A training course for health professionals aiming at increasing knowledge and skills in surveillance and control of leptospirosis in the region took place in Noumea this week at the Pacific Community (SPC) and the Pasteur Institute of New Caledonia (IPNC).
Leptospirosis is an infection caused by corkscrew-shaped bacteria called Leptospira. More than 1 million cases of leptospirosis are reported every year resulting in the loss of 60,000 lives worldwide. The impact of leptospirosis is not only limited to humans. The disease also causes economic impacts related to a reduction in productivity among infected livestock resulting to loss of the household’ earning capacity. Recent global studies point to Oceania as the region of highest incidence, and the impact of climate change is likely to increase its prevalence throughout the region.
According to Mr Vincent Richard, Director of IPNC, ‘cases are often under-recognized or misdiagnosed as dengue, malaria or influenza due to the non-specific manifestations of early-phase leptospirosis.’
Speaking at the training, SPC Deputy Director of the Public Health Division, Dr Salanieta Saketa explained that, ‘leptospirosis is likely to be present in many Pacific Island countries and territories, but limited data is available, partly due to a lack of understanding of the disease and the complexity of the diagnostic.’
This was also echoed by participants. Palau Epidemiologist, Cheryl-Ann R. Udui, said ‘last year, we detected a few cases of leptospirosis in Palau due to increased testing of samples from sick people during the dengue outbreak. After hearing all the presentations at the training, I realised that the burden of leptospirosis is really underestimated in our region, especially in Palau.’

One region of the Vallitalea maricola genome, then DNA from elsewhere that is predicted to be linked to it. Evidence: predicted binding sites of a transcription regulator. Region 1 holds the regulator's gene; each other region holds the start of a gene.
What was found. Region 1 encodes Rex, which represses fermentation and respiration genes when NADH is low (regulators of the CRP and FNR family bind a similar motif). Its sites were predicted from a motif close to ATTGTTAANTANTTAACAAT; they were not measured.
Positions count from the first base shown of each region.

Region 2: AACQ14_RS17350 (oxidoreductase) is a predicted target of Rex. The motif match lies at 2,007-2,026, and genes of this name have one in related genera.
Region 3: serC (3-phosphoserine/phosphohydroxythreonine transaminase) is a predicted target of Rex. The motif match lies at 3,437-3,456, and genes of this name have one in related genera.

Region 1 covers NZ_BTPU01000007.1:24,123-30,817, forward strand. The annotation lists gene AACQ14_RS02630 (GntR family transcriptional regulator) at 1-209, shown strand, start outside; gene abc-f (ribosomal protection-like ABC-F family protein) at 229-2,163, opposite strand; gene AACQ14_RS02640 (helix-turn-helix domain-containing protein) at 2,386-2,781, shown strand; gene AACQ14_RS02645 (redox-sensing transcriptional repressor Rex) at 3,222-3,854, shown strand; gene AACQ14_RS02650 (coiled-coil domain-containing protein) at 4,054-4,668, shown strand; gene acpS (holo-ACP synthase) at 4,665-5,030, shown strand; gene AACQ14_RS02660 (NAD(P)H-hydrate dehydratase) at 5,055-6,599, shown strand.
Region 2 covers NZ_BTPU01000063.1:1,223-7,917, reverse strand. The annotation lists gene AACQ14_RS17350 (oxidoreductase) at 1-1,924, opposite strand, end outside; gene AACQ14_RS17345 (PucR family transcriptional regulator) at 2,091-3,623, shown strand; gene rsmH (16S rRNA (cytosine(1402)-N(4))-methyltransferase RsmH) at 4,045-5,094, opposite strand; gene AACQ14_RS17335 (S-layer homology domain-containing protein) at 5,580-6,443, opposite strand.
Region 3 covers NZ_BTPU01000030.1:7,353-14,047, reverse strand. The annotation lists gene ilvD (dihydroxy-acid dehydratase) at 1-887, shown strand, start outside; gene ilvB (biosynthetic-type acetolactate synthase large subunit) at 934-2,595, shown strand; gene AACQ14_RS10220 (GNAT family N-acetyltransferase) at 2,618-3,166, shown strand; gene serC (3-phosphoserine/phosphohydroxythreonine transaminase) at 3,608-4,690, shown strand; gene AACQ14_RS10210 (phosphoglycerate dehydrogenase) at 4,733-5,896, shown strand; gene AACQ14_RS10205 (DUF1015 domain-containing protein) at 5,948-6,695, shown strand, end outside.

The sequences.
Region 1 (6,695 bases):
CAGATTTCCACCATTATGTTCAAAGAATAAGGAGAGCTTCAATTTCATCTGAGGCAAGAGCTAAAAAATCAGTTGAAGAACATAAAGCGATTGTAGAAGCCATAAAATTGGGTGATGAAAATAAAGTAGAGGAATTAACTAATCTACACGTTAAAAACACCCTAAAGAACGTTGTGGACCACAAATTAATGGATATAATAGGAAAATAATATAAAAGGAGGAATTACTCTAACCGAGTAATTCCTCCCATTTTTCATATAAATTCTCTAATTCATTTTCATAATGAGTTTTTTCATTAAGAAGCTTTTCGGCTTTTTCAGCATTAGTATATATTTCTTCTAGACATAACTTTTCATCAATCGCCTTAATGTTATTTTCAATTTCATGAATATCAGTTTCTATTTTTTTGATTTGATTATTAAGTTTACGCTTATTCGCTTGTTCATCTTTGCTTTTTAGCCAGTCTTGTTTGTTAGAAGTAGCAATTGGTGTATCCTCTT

‘The training is very timely and will help me back home in raising awareness on the disease and do proper investigations to better estimate the magnitude of leptospirosis burden in animals and humans,’ Ms Udui added.
Alongside Ms Udui from Palau, twenty-one health professionals from 12 other Pacific Island countries and territories (American Samoa, Federated States of Micronesia, Fiji, French Polynesia, Guam, Kiribati, New Caledonia, Northern Mariana Islands, Solomon Islands, Tonga, Vanuatu and Wallis and Futuna) and 3 Asian countries (Cambodia, Myanmar and Vietnam) participated in the course.
They will bring back to their home countries enhanced knowledge and skills in clinical and epidemiologic aspects of leptospirosis in humans and animals, diagnostic techniques, treatment, vaccinations, surveillance, outbreak response, prevention and control. Seven of them also received practical training in biological diagnosis at IPNC.
The five-day course (13-17 November) was jointly organised by IPNC and SPC with financial support from the Pasteur Institute, the “Fonds de coopération économique, sociale et culturelle pour le Pacifique « Fonds Pacifique »”, the government of New Caledonia and the Australian Department of Foreign Affairs and Trade. Technical sessions were sponsored by Intermed and Roche.
Christelle Lepers, SPC Surveillance Information and Communication, [email protected]
Information on leptospirosis:
Leptospirosis is an infectious, sometimes fatal disease that is transmitted from animals to humans by infected urine through the environment. Infection can occur through breaks in the skin or through the mucous membranes of the eyes, nose or mouth.
The wide range of leptospirosis symptoms (high fever, headache, chills, muscle aches, vomiting, jaundice, red eyes, abdominal pain, diarrhea and rash) and their poor specificity can be mistaken for other diseases like dengue fever or influenza.
Without treatment, the disease can lead to serious complications (e.g. kidney and liver failure) and even death. It is therefore crucial that people, who feel sick with a fever and think they have the disease, quickly consult a doctor.
For more information: